Monday, April 2, 2012

Autism Awareness Month (Part I)

Life Unedited

It was about eight years ago when I told Varuzh that we were having a baby. And, after I got over the morning sickness months, I fell into the amazing world of pregnancy. For me, as a woman, nothing could top those moments when I heard the heartbeat of my baby for the first time, or when I felt my baby move, or when I heard doctor telling me that we are having a boy. He was due in November, and I could not wait to meet him. But until then, my baby and I were inseparable, literally, and did everything together – we woke up together, ran to work together, read, ate and went to sleep together… And when the little baby boy was born into our family, our threesome finally became a foursome!

I think I may have gone a little overboard in getting my little baby boy the best of everything I could afford – he was eating organic food and wearing organic clothes. His pediatrician looked very pleased at every visit - taking first foods, growing inches, adding ounces, walking, uttering first words…

…until he turned about eighteen months… that was in April five years ago when I was holding Alex in my arms and my sister noticed that he was rolling his eyes. “Is he having a seizure?” the horror was written on my sister’s face. I looked at Alex, he stopped rolling his eyes and… looked fine. Then this incident was repeated at Alex’s pediatrician’s office, then at a neurologist’s office, then during the CT scan… No abnormalities and no seizures were detected. Phew!

“Did you ever see signs of autism in your son?” the neurologist asked.

“What autism?” I dismissed silly talk… This baby grows according to the chart!

Just to be safe, the doctors suggested for Alex to start speech and occupational therapy… for twelve hours a week…. Poor baby, I thought, instead of hanging out in playground, or playing with toys or doing nothing, just like other two-year-olds do, he had to work with therapists. I did not think he needed it – kids grow at a different pace and if Alex slowed down in his speech development or food intake, I did not think he needed to work so hard at the age of two.

Soon after, though, Alex started refusing every food we put in front of him, stopped speaking, and forgot how to use a towel after I washed his little hands. Day in and day out we were struggling to feed him, so we took him back to therapy. No one seemed to be able to teach him to eat and kept telling us that we should consider taking Alex to a hospital and have a g-tube placed… Varuzh and I were devastated - the beautiful and healthy baby was melting in front of our eyes, constantly getting sick, refusing all food…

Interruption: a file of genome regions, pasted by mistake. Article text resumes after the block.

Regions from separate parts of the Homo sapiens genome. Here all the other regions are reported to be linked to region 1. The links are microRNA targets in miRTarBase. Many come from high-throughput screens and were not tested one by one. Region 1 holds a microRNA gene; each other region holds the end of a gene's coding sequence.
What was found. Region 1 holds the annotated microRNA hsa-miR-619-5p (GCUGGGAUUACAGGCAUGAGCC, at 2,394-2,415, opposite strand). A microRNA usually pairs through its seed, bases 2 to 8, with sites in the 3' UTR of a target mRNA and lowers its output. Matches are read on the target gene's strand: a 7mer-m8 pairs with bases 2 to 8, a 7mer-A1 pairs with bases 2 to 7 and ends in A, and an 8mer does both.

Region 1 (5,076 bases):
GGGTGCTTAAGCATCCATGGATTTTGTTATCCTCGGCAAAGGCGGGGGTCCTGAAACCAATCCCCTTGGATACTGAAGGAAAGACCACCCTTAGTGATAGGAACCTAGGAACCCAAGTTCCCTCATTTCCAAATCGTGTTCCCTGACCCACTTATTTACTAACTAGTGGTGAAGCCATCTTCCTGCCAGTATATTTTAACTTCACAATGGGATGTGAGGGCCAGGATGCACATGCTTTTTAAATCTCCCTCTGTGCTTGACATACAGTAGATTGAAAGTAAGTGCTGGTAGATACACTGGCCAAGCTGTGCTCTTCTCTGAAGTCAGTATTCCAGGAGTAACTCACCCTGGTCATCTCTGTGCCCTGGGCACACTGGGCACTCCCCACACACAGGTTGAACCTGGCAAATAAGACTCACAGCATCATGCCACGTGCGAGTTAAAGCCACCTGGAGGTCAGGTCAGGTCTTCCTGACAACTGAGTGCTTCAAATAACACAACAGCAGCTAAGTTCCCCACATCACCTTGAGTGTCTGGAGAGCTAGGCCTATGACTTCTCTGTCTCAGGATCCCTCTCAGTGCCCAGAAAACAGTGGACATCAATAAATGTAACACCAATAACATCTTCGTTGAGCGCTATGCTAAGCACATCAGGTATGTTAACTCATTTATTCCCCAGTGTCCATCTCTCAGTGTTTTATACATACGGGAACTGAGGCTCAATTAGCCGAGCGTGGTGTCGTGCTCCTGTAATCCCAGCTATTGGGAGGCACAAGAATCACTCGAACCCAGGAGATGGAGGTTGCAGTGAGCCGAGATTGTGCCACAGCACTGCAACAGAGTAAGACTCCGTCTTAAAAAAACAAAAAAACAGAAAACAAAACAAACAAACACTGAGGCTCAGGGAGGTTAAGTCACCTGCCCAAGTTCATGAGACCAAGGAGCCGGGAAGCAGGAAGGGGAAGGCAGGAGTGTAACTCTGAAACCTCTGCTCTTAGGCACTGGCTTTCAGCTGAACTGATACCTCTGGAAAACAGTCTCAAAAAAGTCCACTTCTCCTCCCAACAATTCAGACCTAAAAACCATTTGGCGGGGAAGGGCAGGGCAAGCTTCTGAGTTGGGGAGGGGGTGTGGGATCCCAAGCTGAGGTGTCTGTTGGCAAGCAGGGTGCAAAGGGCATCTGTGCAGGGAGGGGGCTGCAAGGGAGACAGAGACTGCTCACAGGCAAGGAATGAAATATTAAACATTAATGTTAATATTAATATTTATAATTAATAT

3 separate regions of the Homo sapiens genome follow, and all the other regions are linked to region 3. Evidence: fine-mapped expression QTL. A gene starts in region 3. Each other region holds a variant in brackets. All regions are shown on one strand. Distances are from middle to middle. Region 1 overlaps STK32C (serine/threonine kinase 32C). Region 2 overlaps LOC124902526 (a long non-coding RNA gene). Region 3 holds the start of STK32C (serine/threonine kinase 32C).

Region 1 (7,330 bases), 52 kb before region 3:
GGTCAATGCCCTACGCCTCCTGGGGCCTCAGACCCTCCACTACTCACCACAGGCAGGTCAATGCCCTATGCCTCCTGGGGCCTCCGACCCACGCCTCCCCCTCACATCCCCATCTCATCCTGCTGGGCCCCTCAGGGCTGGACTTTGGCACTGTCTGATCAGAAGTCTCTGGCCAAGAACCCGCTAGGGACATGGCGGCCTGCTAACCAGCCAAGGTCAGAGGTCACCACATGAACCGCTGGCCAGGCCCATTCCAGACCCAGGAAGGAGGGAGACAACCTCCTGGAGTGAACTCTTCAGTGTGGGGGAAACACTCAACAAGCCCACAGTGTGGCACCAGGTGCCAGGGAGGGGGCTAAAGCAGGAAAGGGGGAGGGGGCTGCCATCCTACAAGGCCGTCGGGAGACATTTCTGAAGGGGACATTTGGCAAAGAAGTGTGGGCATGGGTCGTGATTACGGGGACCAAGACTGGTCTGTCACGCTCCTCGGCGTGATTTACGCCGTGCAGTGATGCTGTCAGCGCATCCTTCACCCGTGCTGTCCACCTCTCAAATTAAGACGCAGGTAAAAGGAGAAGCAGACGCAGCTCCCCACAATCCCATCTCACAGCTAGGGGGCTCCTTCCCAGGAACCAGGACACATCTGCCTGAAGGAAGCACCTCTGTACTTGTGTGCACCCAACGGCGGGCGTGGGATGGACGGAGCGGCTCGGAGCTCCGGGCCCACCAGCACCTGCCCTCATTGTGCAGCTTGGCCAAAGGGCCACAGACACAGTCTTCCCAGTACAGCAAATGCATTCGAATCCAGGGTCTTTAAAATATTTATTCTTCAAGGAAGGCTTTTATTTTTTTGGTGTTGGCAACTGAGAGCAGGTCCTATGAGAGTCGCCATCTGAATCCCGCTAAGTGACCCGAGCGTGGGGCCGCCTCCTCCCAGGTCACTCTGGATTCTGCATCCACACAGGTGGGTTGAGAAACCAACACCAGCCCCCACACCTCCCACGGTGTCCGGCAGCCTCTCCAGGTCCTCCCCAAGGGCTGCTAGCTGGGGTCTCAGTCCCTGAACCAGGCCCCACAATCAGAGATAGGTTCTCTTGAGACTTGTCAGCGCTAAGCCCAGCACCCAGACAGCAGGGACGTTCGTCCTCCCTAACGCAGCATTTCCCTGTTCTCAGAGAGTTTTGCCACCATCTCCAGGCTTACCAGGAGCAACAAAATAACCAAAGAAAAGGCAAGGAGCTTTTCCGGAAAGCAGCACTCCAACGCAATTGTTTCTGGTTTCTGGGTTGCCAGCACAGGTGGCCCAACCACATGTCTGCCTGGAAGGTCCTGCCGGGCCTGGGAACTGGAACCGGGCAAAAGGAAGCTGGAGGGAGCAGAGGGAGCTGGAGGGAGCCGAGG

…at nights I was sitting next to my little baby watching him sleep and wondering if he was sleeping because he was tired or because he was weak and hungry, and if it is time to take him to the emergency room…

There was no name to this strange phenomena except for… autism… and I finally called the doctors that specialize in autism… and was told that their appointments were four months out… So I called them every day, five times a day, hoping that someone would cancel their appointment and we would get in... It was Monday afternoon, about an hour after I called their office I, finally, got the call back. The nurse, who already knew me by my voice and first name, said to come in the next day to see the doctor.

At 10AM sharp we got in, and the appointment lasted about two hours. As the doctor was talking to me and Varuzh, asking questions about Alex’s behavior, Alex was sitting with his back faced to us and spinning the wheel of a toy truck for the entire two hours… Many people came in and out of the office, but Alex never turned around.

“Your son has autism,” the doctor said. She picked him up to check all his reflexes and to look into his eyes. “He is smart, though.” She said; but I did not know what she meant by that. At that moment one word was echoing in my ears. Autism, autism, autism, autism...

That was not the day I accepted that my baby has autism, but as I look back, I am wondering why it took me so long. I certainly read about autism and, after all, even though Alex’s pediatrician never officially diagnosed him, she did suggest us to start therapy sessions. I also watched numerous segments in news about autism. They talked about loss of speech, loss of social skills, sensitivity to light and sound… But Alex lost his ability to eat, and that was not on any list!

And, honestly, that could not happen to my baby!

About two weeks later I managed to get an appointment with another neurologist who confirmed the diagnosis. But I did not give up and thought that maybe Alex was simply allergic to the foods we were giving him…So I took him to an allergist.

Dr. Berger had a good reputation, he even wrote the book “Allergies for Dummies” and shared the same last name as my grandmother. I hoped that maybe he would finally solve the mystery for me… and he did…

After the nurse performed the allergy test on Alex’s back, the doctor walked into the office where Alex and I were waiting. “Alex has no allergies,” he said…

My heart dropped at that very moment. “But why doesn’t he eat?” I asked with desperation! The doctor looked at me and, at that moment of silence, I knew that there was no way out for me and my boy but to face the reality… The silence was heavy and awkward. No word could come out of my mouth. But my thoughts were loud and the doctor heard them. He finally got up and asked me: “is there anything else I can do for you?”

I slowly started helping Alex put his jacket on. I could not utter a word. My hands were heavy from all the tears that filled my heart and body. There was nothing else the doctor could do for me.

I finally knew that my son has autism…

With love always,
xo Zuma A.
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